The main reason we moved was sheer square footage. In the new house, each girl has her own room and now they have two bathrooms to fight over instead of one. But, and this is key, there are three sinks. In case you’re having trouble with the math, that means each kid can be in front of a sink at the SAME FREAKING TIME. Literally, not figuratively, life changing. The garage is bigger so now we don’t have to play musical chairs with the cars every morning to get out of the garage/driveway and lastly, the basement is now big enough that the girls can invite more than one friend over at a time.

But some things simply don’t change.

Millenials suck. Skynet will eventually become self-aware. And the girls still steal each other’s clothes and shoes and deny it happened.

They’re like Soviet diplomats in the 80’s. Did you take Rye’s shirt and wear it to school? I’m sorry, I’m not sure I understand the question. But if I did accurately understand it, I have no knowledge of any shirt, let alone the shirt in question. Furthermore you have provided nothing that demonstrates my involvement and I am forced to conclude that this is yet another attempt by a corrupt and greedy western system to undermine the proletariat.

Also, they refuse to put their shoes in their rooms. Refuse! Now, see if you can follow me here – they get ticked off at each other when one of them absconds with a pair of shoes that is not their own. They complain – loudly – and insist on the involvement of Mom and I to officiate the annoyance and then keep score regarding the number of times their shoes have been pilfered. Keeping their own shoes in their own rooms provides a degree of security that the small area in front of the door to garage does not. Yet that is where the shoes end up.  It’s as if their wi-fi connectivity depends on their shoes not being in their rooms. Their actions can only be construed as an outright repudiation of the principals of The Drop Zone. As I’ve previously mentioned, our new house has this sweet drop zone as you walk in from the garage. It has three hooks, a bench and plenty of space beneath the bench to TEMPORARILY locate 4 pairs of shoes. Maybe 5 if they’re small. Plus right next to the drop zone, and I mean literally right next to it, is a coat closet. So shoes, jackets, backpacks all have a place in which they can be put. None of those places can, in any reasonable way, be misinterpreted as piling them on top of each other in such a manner than they resemble the county dump. I have to use the door to the garage as a snow plow to push the shoes out of my way when I get home. Bails has more shoes in the drop zone than she does in her closet. Not kidding. I asked her why all her shoes on in the drop zone instead of in her closet. Her answer?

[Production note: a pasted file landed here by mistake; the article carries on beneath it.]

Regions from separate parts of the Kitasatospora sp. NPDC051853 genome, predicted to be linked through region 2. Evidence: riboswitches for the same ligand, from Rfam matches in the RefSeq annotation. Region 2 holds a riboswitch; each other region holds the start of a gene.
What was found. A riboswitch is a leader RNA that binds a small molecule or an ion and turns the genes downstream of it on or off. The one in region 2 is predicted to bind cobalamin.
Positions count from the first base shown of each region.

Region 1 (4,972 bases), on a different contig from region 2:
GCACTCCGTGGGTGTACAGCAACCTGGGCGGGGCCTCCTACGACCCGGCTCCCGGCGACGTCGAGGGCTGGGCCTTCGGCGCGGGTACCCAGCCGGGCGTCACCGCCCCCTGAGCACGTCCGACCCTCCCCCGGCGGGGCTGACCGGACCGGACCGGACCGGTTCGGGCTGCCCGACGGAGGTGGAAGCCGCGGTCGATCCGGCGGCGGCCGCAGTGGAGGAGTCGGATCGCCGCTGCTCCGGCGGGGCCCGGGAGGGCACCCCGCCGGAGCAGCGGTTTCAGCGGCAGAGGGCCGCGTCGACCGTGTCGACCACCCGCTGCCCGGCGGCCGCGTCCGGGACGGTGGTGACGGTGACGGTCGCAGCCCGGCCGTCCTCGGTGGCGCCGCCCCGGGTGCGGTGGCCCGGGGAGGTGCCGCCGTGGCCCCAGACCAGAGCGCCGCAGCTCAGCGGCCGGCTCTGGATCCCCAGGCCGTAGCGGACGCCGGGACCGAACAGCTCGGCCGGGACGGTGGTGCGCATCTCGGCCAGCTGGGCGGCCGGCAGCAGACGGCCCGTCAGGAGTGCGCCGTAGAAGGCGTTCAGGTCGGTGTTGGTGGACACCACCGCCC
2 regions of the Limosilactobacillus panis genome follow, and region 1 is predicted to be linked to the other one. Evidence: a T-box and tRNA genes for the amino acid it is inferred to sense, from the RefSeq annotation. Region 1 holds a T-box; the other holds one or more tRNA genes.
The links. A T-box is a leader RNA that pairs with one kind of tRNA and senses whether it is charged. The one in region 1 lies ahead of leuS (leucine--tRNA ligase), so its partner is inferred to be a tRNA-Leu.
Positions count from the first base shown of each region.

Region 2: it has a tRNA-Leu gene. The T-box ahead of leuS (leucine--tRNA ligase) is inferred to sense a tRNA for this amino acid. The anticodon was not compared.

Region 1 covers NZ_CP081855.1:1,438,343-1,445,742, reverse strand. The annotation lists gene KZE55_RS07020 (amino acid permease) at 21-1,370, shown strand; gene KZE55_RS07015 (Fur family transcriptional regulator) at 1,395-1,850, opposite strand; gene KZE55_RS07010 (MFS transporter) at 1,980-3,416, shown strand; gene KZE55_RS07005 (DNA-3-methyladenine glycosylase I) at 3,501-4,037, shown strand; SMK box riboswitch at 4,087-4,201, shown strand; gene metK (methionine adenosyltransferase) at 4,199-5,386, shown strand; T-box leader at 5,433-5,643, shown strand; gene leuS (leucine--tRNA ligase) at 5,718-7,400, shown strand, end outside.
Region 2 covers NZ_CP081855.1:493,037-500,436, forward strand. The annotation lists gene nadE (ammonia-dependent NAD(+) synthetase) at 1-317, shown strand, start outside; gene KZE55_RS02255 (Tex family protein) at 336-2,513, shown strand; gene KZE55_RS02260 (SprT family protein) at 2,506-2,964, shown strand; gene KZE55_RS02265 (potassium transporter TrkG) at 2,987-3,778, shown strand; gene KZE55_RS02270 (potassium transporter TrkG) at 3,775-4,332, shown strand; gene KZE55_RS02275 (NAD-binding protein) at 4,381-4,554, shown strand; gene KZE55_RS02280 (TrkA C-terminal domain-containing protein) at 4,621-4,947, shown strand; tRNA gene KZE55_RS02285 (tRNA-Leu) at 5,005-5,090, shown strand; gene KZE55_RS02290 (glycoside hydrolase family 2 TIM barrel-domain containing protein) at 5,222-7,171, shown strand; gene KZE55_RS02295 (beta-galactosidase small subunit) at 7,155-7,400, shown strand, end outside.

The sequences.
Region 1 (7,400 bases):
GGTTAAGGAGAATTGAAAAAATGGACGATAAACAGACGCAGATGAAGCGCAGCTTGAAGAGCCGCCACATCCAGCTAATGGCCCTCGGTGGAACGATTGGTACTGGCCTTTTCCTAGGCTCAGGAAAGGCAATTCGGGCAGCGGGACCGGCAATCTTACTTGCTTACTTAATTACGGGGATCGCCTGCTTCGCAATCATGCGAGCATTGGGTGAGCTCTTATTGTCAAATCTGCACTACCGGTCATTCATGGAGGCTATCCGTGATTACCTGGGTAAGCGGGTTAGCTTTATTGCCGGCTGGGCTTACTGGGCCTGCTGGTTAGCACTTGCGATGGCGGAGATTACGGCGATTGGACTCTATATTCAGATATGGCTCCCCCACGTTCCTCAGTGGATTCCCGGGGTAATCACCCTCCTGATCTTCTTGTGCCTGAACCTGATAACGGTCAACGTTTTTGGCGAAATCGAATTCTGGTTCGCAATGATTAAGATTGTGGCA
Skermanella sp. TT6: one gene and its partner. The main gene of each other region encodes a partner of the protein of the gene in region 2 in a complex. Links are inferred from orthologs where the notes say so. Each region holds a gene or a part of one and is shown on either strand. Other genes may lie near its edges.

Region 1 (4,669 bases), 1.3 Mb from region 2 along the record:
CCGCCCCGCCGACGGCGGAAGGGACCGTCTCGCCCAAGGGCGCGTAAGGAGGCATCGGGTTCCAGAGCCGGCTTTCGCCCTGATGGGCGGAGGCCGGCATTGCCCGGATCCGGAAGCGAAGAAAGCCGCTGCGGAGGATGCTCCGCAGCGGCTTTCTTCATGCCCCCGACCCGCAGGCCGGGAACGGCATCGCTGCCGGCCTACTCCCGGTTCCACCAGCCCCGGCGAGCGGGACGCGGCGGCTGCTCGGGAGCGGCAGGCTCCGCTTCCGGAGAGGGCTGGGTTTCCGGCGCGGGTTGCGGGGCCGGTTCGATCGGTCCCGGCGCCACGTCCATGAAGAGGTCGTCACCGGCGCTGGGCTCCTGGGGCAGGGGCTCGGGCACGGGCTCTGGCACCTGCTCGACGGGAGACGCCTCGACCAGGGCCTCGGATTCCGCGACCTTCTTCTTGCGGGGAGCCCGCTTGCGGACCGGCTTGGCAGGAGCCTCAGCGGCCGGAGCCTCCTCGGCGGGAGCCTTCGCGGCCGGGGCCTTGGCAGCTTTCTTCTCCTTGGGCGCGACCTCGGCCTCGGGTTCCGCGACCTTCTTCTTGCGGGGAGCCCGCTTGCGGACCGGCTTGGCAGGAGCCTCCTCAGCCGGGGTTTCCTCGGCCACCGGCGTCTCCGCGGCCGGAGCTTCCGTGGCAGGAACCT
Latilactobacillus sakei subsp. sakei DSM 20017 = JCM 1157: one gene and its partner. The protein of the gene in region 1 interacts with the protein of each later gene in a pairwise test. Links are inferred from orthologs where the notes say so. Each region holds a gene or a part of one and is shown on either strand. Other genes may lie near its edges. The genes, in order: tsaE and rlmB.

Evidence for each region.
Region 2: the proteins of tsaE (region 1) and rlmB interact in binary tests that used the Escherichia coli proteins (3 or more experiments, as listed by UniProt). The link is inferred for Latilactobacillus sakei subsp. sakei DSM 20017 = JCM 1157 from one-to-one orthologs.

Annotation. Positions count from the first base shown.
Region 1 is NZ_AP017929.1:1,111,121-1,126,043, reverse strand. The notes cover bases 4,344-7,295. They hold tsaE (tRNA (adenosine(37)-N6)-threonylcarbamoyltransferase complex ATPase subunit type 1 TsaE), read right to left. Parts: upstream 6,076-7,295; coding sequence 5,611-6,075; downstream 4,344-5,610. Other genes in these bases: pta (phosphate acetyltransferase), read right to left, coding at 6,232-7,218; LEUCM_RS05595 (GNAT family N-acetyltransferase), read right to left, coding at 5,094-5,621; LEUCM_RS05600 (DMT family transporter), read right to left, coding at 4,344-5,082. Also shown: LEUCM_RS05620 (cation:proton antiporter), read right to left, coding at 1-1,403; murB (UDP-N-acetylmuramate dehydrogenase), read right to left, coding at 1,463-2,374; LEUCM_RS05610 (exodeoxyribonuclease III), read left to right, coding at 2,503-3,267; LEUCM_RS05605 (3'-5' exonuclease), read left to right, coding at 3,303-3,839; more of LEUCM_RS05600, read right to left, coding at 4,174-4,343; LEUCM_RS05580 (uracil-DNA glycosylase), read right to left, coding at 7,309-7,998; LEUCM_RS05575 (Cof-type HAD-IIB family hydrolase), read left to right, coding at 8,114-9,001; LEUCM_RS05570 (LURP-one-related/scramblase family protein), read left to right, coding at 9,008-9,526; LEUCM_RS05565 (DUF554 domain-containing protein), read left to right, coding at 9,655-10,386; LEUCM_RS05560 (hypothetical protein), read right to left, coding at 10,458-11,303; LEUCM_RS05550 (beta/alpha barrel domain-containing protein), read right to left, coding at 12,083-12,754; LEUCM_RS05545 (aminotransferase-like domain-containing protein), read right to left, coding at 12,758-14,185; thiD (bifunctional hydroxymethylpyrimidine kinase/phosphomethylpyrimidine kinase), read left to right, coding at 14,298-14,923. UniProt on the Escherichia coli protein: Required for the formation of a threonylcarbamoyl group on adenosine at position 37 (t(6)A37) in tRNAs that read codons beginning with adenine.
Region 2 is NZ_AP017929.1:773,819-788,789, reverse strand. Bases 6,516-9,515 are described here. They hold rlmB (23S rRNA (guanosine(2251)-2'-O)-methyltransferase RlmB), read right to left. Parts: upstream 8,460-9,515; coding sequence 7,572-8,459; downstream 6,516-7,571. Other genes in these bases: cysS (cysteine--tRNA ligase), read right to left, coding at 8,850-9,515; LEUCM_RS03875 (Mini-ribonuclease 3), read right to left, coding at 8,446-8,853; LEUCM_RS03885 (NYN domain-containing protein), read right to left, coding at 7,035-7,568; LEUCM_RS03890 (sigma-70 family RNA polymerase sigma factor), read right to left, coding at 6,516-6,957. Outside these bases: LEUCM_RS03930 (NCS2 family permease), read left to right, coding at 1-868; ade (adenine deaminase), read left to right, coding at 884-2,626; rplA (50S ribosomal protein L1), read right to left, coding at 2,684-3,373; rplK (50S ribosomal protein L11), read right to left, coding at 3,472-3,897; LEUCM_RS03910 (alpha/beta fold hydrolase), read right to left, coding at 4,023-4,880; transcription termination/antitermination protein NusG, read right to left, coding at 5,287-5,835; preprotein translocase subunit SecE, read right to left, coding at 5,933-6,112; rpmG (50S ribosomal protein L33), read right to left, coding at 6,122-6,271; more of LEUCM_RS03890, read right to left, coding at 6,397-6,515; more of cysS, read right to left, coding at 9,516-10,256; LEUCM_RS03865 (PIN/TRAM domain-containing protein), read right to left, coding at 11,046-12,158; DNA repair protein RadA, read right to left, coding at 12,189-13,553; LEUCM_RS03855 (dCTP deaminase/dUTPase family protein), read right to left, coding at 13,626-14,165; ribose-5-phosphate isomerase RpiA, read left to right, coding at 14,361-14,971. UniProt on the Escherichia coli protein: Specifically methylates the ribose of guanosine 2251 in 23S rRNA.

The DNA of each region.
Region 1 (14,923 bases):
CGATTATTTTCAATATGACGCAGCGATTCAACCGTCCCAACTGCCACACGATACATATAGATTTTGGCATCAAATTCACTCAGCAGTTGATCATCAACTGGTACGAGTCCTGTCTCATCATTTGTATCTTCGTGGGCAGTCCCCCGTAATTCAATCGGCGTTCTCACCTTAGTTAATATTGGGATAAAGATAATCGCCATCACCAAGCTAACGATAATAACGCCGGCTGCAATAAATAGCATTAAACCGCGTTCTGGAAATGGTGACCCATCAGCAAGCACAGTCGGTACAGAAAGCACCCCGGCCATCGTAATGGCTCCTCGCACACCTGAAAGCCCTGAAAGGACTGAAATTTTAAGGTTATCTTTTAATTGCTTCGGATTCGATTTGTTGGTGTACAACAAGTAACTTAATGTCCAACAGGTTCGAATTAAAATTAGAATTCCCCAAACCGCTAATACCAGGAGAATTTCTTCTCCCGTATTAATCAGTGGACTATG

“How am I supposed to know what shoes I’m going to want to wear everyday? It’s easier if they’re all just downstairs.”

So, in case you’re not following along, her convenience is the primary directive on which we’re operating.

I think Missing Persons pretty much nailed my conclusions in their 1982 new wave hit Words.

“Do you hear me, Do you care…I might as well go up and talk to a wall ’cause all the words are having no effect at all…What are words for when no one listens it’s no use talkin at all…My lips are moving and the sound’s coming out, The words are audible but I have my doubts.”

You know I’m saying…

Hot Water

I live in a house with 4 other people.  All girls.  They have lots of things.  Sarcasm and hair top the list.   I’ll take some of the blame for sarcasm.  I speak it fluently.   I may have passed on that gene.  Or they might just all be teenagers.  But when it comes to clogged shower drains or blocked bathroom sinks, I’m not at fault.  I could be standing in a category 5 hurricane and my hair would give you no indication.  None.  That being said, we do share one thing.  Hot water.